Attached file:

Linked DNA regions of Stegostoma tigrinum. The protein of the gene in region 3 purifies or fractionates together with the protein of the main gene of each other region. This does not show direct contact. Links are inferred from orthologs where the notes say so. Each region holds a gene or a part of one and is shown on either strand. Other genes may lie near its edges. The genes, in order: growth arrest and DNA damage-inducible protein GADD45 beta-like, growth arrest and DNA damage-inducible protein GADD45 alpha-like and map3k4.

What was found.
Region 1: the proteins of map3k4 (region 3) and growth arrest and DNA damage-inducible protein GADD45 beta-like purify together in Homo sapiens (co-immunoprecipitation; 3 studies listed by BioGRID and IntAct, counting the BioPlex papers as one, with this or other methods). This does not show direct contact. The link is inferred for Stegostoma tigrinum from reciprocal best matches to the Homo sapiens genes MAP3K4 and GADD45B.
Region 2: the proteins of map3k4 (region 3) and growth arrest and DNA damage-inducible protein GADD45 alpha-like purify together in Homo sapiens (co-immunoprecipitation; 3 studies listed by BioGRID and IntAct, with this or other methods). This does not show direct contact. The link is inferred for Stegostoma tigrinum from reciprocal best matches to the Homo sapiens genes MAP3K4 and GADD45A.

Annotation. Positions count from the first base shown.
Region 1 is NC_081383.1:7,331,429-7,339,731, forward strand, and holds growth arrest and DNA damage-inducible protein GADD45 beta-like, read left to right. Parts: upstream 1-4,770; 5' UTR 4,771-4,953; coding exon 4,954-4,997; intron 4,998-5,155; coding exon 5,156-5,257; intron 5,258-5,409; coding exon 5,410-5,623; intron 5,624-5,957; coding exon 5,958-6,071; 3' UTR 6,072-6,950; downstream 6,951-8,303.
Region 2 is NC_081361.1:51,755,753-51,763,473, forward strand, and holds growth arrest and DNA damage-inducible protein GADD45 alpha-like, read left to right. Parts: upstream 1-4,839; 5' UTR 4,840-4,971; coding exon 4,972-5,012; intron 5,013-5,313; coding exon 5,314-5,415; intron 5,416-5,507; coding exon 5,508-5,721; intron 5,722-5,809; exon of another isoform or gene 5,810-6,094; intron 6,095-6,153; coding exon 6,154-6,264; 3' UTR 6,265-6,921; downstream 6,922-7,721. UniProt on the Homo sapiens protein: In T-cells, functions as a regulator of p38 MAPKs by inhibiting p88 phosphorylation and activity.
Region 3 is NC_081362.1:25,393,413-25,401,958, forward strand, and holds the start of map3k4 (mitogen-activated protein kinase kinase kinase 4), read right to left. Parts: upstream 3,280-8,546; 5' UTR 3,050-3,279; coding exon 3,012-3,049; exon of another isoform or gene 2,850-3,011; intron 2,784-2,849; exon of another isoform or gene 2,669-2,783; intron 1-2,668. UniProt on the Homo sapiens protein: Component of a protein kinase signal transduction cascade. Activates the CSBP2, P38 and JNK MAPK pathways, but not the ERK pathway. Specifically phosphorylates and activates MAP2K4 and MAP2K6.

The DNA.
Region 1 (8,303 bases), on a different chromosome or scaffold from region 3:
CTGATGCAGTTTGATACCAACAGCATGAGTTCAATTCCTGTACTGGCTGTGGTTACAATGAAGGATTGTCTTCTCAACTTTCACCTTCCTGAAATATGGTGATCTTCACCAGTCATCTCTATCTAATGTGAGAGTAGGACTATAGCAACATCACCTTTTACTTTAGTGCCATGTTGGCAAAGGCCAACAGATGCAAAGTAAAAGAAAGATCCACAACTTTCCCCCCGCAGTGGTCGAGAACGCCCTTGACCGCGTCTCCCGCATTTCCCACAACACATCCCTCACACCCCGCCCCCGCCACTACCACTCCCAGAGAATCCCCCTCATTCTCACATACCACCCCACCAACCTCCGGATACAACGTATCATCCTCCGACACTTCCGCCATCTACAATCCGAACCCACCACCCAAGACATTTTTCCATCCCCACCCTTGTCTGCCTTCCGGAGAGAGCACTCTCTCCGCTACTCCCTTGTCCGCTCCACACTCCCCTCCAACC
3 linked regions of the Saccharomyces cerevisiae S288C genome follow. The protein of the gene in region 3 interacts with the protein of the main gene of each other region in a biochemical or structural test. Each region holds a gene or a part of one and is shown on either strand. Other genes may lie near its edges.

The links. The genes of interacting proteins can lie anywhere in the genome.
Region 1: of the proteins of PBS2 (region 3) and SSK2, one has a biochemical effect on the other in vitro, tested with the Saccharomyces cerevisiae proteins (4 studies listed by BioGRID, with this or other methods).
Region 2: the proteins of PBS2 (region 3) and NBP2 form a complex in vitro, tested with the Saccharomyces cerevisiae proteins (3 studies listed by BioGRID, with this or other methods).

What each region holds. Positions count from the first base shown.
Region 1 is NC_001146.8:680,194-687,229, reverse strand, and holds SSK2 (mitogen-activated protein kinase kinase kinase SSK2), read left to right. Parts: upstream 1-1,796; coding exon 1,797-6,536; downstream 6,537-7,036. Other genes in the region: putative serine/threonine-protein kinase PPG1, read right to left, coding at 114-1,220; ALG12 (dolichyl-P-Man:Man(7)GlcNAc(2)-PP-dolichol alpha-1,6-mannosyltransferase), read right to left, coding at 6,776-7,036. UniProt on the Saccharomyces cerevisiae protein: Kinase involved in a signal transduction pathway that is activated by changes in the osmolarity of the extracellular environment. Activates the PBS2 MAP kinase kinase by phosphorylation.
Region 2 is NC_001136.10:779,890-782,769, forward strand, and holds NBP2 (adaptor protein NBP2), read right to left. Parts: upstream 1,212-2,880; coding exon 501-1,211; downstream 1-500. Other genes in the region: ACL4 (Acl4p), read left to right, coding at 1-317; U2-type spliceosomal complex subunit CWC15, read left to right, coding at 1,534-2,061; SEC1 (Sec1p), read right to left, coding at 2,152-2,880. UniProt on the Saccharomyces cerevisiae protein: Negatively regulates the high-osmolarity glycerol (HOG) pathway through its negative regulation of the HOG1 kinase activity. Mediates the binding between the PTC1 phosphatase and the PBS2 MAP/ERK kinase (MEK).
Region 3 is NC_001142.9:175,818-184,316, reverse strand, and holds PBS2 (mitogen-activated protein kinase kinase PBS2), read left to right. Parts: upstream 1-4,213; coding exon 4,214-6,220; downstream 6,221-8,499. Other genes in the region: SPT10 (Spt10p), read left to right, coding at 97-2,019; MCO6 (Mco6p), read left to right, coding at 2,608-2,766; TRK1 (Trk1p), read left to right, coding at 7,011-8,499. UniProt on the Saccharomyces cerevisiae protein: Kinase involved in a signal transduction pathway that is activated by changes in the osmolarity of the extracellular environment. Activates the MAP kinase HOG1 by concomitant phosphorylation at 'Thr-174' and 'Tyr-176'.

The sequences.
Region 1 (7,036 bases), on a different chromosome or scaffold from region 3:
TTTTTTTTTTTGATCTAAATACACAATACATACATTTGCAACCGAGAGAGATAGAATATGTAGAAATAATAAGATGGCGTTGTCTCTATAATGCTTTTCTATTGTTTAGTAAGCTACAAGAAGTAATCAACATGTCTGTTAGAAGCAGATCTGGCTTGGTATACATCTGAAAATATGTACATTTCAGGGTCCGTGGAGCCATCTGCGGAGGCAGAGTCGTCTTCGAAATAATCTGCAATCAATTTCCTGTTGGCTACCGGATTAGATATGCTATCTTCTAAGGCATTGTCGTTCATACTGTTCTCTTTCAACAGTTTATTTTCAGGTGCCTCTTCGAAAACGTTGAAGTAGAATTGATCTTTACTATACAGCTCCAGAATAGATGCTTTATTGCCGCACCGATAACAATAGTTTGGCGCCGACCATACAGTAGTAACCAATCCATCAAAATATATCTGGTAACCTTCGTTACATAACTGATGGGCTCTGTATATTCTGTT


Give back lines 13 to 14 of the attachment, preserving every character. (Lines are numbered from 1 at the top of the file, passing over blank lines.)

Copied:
The links. The genes of interacting proteins can lie anywhere in the genome.
Region 1: of the proteins of PBS2 (region 3) and SSK2, one has a biochemical effect on the other in vitro, tested with the Saccharomyces cerevisiae proteins (4 studies listed by BioGRID, with this or other methods).